Mutual Funds Expenses
Introduction to Mutual Funds
Mutual funds bear expenses similar to other companies. The fee structure of a mutual fund can be divided into two or three main components: management fee, nonmanagement expense, and 12b-1/non-12b-1 fees. All expenses are expressed as a percentage of the average daily net assets of the fund.
The management fee for the fund is usually synonymous with the contractual investment advisory fee charged for the management of a fund's investments. However, as many fund companies include administrative fees in the advisory fee component, when attempting to compare the total management expenses of different funds, it is helpful to define management fee as equal to the contractual advisory fee + the contractual administrator fee. This "levels the playing field" when comparing management fee components across multiple funds.
Non-management expenses are: transfer agent expenses (this is usually the person you get on the other end of the phone line when you want to purchase/sell shares of a fund), custodian expense (the fund's assets are kept in custody by a bank which charges a custody fee), legal/audit expense, fund accounting expense, registration expense (the SEC charges a registration fee when funds file registration statements with it), board of directors/trustees expense (the disinterested members of the board who oversee the fund are usually paid a fee for their time spent at meetings), and printing and postage expense (incurred when printing and delivering shareholder reports).
12b-1 service fees/shareholder servicing fees are contractual fees which a fund may charge to cover the marketing expenses of the fund. Non-12b-1 service fees are marketing/shareholder servicing fees which do not fall under SEC rule 12b-1.
While funds do not have to charge the full contractual 12b-1 fee, they often do. When investing in a front-end load or no-load fund, the 12b-1 fees for the fund are usually .250% (or 25 basis points). The 12b-1 fees for back-end and level-load share classes are usually between 50 and 75 basis points but may be as much as 100 basis points.
While funds are often marketed as "no-load" funds, this does not mean they do not charge a distribution expense through a different mechanism. It is expected that a fund listed on an online brokerage site will be paying for the "shelf-space" in a different manner even if not directly through a 12b-1 fee.
Investor fees and expenses - vary based on the arrangement made with the investor's broker. Sales loads (or contingent deferred sales loads (CDSL) are not included in the fund's total expense ratio (TER) because they do not pass through the statement of operations for the fund.
Additionally, funds may charge early redemption fees to discourage investors from swapping money into and out of the fund quickly, which may force the fund to make bad trades to obtain the necessary liquidity. For example, Fidelity Diversified International Fund (FDIVX) charges a 1 percent fee on money removed from the fund in less than 30 days.
Brokerage commissions - are incorporated into the price of the fund and are reported usually 3 months after the fund's annual report in the statement of additional information. Brokerage commissions are directly related to portfolio turnover (portfolio turnover refers to the number of times the fund's assets are bought and sold over the course of a year).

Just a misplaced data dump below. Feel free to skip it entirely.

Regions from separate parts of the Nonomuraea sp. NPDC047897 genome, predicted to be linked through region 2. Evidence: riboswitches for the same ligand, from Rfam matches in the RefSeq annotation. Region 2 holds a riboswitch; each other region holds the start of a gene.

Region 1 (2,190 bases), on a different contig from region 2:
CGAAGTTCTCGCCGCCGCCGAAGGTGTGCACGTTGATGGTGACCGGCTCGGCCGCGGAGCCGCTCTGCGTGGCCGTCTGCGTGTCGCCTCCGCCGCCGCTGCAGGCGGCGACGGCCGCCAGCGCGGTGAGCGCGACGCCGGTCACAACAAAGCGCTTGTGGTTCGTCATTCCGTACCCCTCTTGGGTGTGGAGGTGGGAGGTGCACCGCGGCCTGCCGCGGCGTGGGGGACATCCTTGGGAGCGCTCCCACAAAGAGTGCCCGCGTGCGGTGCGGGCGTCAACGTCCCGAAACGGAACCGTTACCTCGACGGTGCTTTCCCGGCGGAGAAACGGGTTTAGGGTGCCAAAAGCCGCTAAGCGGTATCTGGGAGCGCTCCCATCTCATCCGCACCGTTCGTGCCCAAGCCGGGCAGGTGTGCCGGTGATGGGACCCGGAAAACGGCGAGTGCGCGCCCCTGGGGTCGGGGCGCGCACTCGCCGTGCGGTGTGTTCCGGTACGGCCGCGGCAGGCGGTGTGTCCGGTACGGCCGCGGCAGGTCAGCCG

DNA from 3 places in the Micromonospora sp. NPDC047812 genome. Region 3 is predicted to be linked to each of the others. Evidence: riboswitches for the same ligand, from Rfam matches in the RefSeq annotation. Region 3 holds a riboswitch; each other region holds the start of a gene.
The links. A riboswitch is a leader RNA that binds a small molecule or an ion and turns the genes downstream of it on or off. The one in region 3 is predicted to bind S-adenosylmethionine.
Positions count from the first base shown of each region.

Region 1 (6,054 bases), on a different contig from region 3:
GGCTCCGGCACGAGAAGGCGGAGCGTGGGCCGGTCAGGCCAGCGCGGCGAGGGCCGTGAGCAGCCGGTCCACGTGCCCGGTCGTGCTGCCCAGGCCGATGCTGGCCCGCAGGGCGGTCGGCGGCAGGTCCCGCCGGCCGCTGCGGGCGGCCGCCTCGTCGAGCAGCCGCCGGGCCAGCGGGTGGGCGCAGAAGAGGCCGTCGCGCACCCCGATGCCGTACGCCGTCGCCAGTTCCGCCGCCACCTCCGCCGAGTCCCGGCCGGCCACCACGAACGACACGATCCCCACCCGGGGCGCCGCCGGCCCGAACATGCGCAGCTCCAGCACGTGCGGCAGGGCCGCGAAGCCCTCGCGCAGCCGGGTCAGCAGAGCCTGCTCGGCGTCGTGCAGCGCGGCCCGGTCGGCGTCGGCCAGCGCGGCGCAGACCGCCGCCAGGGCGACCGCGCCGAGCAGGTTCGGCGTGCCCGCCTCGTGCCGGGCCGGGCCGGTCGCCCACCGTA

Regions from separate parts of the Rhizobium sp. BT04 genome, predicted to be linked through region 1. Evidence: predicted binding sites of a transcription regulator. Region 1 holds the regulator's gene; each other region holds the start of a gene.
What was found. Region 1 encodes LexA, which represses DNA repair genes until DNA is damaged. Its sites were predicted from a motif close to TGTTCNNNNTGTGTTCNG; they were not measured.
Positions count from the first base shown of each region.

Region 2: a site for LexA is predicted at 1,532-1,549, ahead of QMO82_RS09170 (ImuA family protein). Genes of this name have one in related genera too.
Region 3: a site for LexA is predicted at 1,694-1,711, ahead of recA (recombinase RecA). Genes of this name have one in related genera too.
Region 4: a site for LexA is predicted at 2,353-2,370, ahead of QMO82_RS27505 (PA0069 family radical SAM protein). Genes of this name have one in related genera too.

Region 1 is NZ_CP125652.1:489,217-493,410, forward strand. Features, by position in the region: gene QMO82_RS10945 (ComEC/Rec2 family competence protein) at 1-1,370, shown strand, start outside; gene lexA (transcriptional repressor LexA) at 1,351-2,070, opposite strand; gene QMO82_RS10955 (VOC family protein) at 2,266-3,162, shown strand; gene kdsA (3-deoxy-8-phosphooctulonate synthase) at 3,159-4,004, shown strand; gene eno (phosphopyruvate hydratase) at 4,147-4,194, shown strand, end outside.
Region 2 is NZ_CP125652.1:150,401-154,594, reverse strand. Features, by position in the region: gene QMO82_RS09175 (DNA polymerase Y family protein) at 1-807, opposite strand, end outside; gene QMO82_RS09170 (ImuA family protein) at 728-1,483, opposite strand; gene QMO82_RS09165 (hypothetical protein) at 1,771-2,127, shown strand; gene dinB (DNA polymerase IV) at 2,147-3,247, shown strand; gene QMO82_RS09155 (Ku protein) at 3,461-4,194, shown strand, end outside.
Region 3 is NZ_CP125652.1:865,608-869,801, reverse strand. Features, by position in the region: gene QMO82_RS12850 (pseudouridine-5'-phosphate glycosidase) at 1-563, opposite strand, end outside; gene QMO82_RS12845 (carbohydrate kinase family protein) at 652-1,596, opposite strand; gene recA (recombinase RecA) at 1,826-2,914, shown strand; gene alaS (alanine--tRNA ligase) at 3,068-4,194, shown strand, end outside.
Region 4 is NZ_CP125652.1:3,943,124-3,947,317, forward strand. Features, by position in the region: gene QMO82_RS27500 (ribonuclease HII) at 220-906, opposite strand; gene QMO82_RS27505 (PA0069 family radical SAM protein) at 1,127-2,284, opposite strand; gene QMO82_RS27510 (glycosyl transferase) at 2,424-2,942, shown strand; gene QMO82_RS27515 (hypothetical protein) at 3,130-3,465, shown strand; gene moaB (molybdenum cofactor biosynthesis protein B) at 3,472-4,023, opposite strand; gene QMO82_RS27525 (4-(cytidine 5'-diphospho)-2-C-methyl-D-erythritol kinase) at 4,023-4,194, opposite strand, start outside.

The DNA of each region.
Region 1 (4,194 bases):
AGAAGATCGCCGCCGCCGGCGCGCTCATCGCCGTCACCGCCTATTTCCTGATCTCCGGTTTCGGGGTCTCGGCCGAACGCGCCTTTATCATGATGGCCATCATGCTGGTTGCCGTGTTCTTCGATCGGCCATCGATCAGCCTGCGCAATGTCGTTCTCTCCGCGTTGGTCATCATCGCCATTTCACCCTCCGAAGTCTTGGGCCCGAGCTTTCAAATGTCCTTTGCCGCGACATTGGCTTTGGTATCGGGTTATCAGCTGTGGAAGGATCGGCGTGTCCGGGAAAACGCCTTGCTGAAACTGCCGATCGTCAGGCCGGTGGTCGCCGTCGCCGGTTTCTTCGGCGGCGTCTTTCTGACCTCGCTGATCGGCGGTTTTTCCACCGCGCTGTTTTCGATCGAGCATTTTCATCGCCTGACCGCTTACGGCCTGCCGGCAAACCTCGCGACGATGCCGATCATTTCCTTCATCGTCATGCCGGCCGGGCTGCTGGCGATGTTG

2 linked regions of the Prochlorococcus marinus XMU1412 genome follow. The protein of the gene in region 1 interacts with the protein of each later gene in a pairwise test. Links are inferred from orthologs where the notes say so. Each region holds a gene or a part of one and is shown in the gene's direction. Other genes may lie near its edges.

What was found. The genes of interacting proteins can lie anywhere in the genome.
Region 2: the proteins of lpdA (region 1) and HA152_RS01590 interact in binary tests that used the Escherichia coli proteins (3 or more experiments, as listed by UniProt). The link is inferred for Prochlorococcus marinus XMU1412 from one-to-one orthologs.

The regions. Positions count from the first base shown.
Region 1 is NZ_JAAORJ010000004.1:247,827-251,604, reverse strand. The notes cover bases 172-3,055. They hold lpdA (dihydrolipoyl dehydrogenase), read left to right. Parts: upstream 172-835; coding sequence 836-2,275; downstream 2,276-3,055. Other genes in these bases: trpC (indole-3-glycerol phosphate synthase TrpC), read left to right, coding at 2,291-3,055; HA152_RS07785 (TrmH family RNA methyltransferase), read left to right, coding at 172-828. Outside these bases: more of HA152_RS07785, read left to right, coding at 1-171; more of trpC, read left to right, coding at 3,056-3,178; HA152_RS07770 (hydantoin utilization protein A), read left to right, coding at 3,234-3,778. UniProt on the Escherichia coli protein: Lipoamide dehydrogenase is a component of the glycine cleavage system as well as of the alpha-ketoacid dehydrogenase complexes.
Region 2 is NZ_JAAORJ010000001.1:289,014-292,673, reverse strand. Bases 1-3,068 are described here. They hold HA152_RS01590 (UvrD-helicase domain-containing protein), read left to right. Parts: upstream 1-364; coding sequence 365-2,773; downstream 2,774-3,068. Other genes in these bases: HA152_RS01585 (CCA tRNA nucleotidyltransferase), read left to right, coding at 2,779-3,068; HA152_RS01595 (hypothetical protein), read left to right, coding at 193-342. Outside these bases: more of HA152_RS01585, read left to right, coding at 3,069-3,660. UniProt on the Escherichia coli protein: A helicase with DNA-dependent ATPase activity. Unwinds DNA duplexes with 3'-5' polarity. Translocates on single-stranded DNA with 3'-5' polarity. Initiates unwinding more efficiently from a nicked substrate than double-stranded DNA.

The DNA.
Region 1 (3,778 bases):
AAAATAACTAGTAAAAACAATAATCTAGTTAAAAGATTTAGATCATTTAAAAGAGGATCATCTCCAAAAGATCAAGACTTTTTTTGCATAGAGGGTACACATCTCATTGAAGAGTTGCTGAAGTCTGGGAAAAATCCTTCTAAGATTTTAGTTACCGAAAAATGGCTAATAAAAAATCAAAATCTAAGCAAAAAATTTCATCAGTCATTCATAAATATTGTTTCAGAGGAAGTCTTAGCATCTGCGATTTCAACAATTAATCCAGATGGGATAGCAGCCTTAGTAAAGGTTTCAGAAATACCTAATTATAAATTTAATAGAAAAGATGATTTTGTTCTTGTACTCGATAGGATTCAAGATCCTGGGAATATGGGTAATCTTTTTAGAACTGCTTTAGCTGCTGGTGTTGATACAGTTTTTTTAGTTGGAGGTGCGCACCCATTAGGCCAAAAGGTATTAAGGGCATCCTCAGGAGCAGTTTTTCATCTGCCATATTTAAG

Usually the higher the rate of the portfolio turnover, the higher the brokerage commissions. The advisors of mutual fund companies are required to achieve "best execution" through brokerage arrangements so that the commissions charged to the fund will not be excessive.
Some funds have a deferred sales charge or back-end load. In this type of fund an investor pays no sales charge when purchasing shares, but will pay a commission out of the proceeds when shares are redeemed depending on how long they are held. Another derivative structure is a level-load fund, in which no sales charge is paid when buying the fund, but a back-end load may be charged if the shares purchased are sold within a year.
It is possible to buy many mutual funds without paying a sales charge. These are called no-load funds. In addition to being available from the fund company itself, no-load funds may be sold by some discount brokers for a flat transaction fee or even no fee at all. No-load funds include both index funds and actively managed funds.
The largest mutual fund families selling no-load index funds are Vanguard and Fidelity, though there are a number of smaller mutual fund families with no-load funds as well. Expense ratios in some no-load index funds are less than 0.2% per year versus the typical actively managed fund's expense ratio of about 1.5% per year.
Load funds usually have even higher expense ratios when the load is considered. The expense ratio is the anticipated annual cost to the investor of holding shares of the fund. For example, on a $100,000 investment, an expense ratio of 0.2% means $200 of annual expense, while a 1.5% expense ratio would result in $1,500 of annual expense. These expenses are before any sales commissions paid to purchase the mutual fund.
Many fee-only financial advisors strongly suggest no-load funds such as index funds. If the advisor is not of the fee-only type but is instead compensated by commissions, the advisor may have a conflict of interest in selling high-commission load funds.
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